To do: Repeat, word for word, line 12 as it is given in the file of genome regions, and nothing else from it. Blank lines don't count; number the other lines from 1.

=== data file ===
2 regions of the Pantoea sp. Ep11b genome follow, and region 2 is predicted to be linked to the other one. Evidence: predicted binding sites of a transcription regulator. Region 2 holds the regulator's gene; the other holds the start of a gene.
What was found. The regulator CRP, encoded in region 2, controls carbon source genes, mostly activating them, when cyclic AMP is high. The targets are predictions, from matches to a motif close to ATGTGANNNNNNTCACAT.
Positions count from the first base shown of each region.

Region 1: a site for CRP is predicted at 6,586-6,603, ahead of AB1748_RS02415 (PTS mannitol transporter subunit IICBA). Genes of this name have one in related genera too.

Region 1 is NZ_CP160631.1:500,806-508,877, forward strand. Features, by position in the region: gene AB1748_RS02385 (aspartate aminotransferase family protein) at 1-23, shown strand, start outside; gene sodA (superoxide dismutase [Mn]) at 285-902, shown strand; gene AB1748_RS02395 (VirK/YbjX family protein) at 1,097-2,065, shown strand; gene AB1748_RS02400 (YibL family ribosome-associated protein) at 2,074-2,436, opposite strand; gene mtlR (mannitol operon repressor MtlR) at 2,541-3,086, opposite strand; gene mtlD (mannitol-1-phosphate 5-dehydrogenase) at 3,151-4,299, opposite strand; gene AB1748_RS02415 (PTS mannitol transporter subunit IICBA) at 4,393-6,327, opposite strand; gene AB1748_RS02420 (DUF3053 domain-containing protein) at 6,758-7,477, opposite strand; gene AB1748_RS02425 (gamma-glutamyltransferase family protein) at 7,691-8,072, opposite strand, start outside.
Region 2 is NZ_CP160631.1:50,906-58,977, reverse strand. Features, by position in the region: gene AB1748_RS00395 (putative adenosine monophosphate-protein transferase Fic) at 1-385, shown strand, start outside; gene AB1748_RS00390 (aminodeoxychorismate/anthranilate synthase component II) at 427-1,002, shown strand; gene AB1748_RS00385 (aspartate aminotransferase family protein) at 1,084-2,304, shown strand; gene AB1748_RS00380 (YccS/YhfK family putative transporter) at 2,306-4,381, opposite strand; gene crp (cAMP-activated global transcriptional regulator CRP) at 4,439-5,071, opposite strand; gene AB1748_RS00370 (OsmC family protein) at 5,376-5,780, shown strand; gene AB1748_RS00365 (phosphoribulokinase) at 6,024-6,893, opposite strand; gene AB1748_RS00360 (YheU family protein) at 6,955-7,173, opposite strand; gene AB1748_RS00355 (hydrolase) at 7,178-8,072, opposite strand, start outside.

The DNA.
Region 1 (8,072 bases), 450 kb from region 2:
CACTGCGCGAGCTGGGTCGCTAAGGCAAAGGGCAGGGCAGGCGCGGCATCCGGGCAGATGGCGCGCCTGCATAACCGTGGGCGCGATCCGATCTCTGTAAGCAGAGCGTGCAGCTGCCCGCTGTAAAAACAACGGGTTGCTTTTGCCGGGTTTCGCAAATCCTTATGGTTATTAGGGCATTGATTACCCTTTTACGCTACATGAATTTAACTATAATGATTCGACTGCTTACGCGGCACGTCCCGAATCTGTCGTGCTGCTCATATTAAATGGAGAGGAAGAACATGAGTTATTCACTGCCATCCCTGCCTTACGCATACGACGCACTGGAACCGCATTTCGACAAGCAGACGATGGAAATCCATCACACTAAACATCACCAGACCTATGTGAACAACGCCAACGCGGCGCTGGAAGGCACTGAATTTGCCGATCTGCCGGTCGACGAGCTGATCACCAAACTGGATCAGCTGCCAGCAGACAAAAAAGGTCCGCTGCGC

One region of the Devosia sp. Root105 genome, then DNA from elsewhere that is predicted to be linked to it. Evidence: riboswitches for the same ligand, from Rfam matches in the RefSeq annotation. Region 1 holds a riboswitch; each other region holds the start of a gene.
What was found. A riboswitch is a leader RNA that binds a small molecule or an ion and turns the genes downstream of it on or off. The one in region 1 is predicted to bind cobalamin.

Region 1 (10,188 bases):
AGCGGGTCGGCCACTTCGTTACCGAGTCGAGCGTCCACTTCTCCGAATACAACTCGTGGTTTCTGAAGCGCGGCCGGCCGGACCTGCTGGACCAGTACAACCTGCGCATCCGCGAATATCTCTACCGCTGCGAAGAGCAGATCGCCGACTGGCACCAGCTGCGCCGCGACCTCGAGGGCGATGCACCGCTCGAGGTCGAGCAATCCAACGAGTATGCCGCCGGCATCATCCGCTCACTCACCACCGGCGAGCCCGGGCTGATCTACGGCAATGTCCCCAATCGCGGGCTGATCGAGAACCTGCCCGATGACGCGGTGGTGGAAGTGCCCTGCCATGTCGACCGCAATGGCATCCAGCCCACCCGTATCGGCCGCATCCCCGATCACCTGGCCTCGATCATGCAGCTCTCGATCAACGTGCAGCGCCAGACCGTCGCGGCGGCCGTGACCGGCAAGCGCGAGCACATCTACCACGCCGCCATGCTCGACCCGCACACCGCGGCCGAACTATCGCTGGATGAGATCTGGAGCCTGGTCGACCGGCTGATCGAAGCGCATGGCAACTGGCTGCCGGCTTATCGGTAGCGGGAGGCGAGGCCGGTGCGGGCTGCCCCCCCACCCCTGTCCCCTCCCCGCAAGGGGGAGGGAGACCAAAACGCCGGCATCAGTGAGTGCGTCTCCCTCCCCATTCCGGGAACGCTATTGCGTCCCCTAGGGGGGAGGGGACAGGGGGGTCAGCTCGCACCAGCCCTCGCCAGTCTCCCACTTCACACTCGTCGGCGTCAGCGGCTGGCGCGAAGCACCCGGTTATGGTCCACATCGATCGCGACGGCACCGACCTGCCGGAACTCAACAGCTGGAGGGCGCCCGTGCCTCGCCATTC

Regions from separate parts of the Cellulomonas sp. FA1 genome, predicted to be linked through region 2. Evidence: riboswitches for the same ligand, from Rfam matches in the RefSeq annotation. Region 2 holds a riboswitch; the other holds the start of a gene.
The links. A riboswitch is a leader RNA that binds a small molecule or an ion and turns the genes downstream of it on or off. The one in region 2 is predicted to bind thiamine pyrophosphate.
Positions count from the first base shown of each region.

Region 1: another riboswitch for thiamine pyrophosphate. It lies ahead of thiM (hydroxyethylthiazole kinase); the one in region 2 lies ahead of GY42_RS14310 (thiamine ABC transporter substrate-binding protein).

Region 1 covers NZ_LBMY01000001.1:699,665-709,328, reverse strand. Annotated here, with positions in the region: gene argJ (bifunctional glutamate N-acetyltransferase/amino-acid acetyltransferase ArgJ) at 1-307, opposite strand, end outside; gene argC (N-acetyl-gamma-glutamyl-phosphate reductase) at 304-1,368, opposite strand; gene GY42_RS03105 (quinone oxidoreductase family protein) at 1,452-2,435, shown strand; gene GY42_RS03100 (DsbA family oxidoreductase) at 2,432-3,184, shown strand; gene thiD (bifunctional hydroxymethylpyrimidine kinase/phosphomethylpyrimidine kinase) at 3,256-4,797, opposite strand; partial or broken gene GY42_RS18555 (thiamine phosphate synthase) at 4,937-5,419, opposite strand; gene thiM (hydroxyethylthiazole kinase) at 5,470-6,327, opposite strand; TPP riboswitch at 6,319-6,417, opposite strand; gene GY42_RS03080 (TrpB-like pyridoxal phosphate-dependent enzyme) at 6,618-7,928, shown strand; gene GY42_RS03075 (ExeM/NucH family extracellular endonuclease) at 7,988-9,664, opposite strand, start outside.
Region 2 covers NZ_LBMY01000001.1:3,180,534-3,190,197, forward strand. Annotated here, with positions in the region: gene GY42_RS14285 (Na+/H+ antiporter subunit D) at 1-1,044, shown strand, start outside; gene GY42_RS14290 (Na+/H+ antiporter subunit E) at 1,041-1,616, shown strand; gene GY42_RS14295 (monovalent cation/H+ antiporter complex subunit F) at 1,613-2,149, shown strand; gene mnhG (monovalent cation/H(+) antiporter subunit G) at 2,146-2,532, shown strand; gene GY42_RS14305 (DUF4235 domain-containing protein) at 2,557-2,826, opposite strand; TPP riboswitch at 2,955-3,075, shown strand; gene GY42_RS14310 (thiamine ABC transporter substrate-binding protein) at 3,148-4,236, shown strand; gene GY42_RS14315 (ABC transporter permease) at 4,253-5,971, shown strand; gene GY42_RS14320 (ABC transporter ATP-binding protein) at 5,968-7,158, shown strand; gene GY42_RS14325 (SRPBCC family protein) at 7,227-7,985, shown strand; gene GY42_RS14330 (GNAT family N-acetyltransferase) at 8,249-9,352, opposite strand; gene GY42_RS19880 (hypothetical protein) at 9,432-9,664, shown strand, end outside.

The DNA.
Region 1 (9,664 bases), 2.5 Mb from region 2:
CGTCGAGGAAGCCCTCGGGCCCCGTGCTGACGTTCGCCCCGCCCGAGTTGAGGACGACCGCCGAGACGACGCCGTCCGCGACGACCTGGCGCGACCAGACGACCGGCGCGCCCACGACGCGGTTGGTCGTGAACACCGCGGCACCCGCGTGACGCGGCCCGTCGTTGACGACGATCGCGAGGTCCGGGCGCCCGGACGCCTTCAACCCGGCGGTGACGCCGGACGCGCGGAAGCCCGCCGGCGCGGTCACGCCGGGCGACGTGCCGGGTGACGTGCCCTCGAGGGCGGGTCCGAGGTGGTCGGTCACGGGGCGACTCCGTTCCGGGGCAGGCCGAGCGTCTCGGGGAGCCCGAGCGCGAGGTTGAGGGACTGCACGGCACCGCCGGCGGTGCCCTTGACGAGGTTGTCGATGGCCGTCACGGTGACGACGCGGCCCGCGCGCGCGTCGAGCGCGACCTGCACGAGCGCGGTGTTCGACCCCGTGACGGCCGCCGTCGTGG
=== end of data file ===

Region 1 (10,188 bases):